Narrative of Mount St. Helens
Perhaps no force of nature arouses more awe and wonder than that of a volcanic eruption. Volcanoes can be ruthless destroyers. Some scientists think that the greatest cataclysm known to man took place 75,000 years ago on the island of Sumatra in Indonesia--a volcanic explosion which left a 20 by 60 mile depression in Earth. Scientists believe that the explosion spewed enough ash in the atmosphere to cause wintry conditions around the world for many years. Primitive people offered sacrifices to stem the tide of such eruptions and created legends and myths centered around volcanic activity. (Planet Earth, 1982). Volcanoes continue to be extremely dangerous. In the 1980s, they killed an estimated 28,500 people.

Despite their ferocity, volcanoes are also benefactors. They build new land, add water to the sea, and help to produce the atmosphere. Volcanic processes have liberated gases of the atmosphere and water in our lakes and oceans from the rocks deep beneath the surface of Earth. They may have also accounted for a good share of the oxygen, hydrogen, carbon, chlorine, and nitrogen in the biosphere (Planet Earth, 1982). The fertility of the soil is greatly enhanced by volcanic products and land masses such as islands and large sections of continents may owe their existence entirely to volcanic activity. (Volcanoes in Eruption, NGDC). Photo: G.E. Ulrich, Hawaii Volcano Observatory, U.S. Geological Survey.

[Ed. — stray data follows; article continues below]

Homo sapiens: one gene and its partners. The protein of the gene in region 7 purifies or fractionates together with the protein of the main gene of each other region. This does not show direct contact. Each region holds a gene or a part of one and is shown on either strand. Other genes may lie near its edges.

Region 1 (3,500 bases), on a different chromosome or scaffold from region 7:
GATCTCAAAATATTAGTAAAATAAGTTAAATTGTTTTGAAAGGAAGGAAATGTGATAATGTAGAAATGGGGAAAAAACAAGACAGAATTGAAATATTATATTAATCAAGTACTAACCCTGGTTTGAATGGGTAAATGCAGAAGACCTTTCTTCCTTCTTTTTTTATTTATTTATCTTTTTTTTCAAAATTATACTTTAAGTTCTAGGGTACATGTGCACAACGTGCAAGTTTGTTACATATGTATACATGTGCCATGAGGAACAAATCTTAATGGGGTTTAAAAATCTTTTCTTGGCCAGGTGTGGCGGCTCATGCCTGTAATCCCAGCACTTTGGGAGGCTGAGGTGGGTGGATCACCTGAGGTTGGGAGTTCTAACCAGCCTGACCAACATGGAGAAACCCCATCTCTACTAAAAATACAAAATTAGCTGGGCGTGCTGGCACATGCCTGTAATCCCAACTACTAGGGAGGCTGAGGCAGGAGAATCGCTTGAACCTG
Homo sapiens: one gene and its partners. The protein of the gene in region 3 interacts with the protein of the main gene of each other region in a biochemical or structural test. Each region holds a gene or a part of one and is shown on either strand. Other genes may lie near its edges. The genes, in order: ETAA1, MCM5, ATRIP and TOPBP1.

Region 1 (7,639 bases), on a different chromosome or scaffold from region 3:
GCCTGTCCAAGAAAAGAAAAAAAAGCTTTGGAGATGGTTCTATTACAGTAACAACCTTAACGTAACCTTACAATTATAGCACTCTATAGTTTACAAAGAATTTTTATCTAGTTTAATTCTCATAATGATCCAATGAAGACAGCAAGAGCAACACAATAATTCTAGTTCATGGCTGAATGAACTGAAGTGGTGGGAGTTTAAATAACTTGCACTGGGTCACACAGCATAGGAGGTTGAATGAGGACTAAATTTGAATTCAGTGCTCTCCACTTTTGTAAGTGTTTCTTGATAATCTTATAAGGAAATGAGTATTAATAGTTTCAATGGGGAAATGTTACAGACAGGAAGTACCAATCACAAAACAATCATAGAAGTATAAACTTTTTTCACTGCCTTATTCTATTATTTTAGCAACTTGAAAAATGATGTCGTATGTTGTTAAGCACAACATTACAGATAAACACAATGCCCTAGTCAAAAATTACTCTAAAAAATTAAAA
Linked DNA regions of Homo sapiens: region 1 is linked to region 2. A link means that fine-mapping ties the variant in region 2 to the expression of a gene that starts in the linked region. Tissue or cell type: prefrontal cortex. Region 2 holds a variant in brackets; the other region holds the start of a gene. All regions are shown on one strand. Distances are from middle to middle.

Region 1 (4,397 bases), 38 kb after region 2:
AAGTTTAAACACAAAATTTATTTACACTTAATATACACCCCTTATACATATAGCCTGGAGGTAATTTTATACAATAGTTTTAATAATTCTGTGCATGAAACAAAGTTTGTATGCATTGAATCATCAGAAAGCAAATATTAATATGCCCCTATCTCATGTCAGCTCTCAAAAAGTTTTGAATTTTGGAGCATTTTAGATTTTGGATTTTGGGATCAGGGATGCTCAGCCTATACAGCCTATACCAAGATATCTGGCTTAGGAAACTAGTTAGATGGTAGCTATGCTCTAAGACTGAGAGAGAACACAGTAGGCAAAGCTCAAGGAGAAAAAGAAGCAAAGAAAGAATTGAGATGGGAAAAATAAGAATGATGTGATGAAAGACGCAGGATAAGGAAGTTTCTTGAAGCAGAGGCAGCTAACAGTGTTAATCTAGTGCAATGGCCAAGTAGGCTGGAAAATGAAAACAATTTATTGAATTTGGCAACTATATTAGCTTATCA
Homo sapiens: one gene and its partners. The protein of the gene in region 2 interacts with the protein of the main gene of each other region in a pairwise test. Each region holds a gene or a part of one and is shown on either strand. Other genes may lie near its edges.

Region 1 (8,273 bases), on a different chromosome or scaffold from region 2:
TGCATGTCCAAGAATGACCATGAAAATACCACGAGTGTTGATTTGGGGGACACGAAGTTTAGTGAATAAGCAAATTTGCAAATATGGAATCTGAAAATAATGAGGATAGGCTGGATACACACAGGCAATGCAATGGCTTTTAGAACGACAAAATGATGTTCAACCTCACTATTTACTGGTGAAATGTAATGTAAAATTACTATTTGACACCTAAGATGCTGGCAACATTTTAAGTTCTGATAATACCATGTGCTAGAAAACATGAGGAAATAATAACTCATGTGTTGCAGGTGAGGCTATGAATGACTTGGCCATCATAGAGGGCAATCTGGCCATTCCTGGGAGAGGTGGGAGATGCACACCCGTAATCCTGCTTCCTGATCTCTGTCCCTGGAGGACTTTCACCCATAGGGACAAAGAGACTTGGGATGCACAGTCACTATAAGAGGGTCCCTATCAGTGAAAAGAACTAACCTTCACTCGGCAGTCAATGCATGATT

The Eruption of Mount St. Helens The Eruption of Mount St. Helens on May 18, 1980 was the most destructive volcanic event in the history of the United States. Mount St. Helens is located in the southwest part of the state of Washington in the Cascade Range, a mountain range dominated by periodically active volcanic peaks. Geologists and volcanologists had studied Mount St. Helens in the 1970s and predicted that it would erupt before the turn of the century. The mountain was recognized as a dormant volcano that had erupted intermittently from 1831 to 1857. The Klickitat Indians of the Pacific Northwest called Mount St. Helens "Louwala-Clough" or smoking mountain. However, the beautiful snow-covered peak looked serene to the casual observer just days before the start of the eruptive activity. A tour of the information about the Mount St. Helens' eruption will provide us with excellent information about the dangers of an eruption from Mount Rainier. Photo: Courtesy of NGDC/NOAA.

Mount St. Helens was one of the most beautiful mountains in the entire Cascade range in the American Northwest. It was described by William Clark in the Lewis and Clark expedition as "perhaps the greatest pinnacle in America." Mount St. Helens was a beautiful, symmetric cone capped by snow and glaciers and surrounded by clear lakes and dense forests. Photo: Courtesy of NGDC/NOAA.

[ Narrative of Mt. St. Helens: page 1 / page 2 / page 3 / page 4 / page 5 ]

HTML code by Chris Kreger
Maintained by ETE Team
Last updated October 23, 1998

Privacy Statement and Copyright 1997-2000 by Wheeling Jesuit University/NASA Classroom of the Future™. All rights reserved.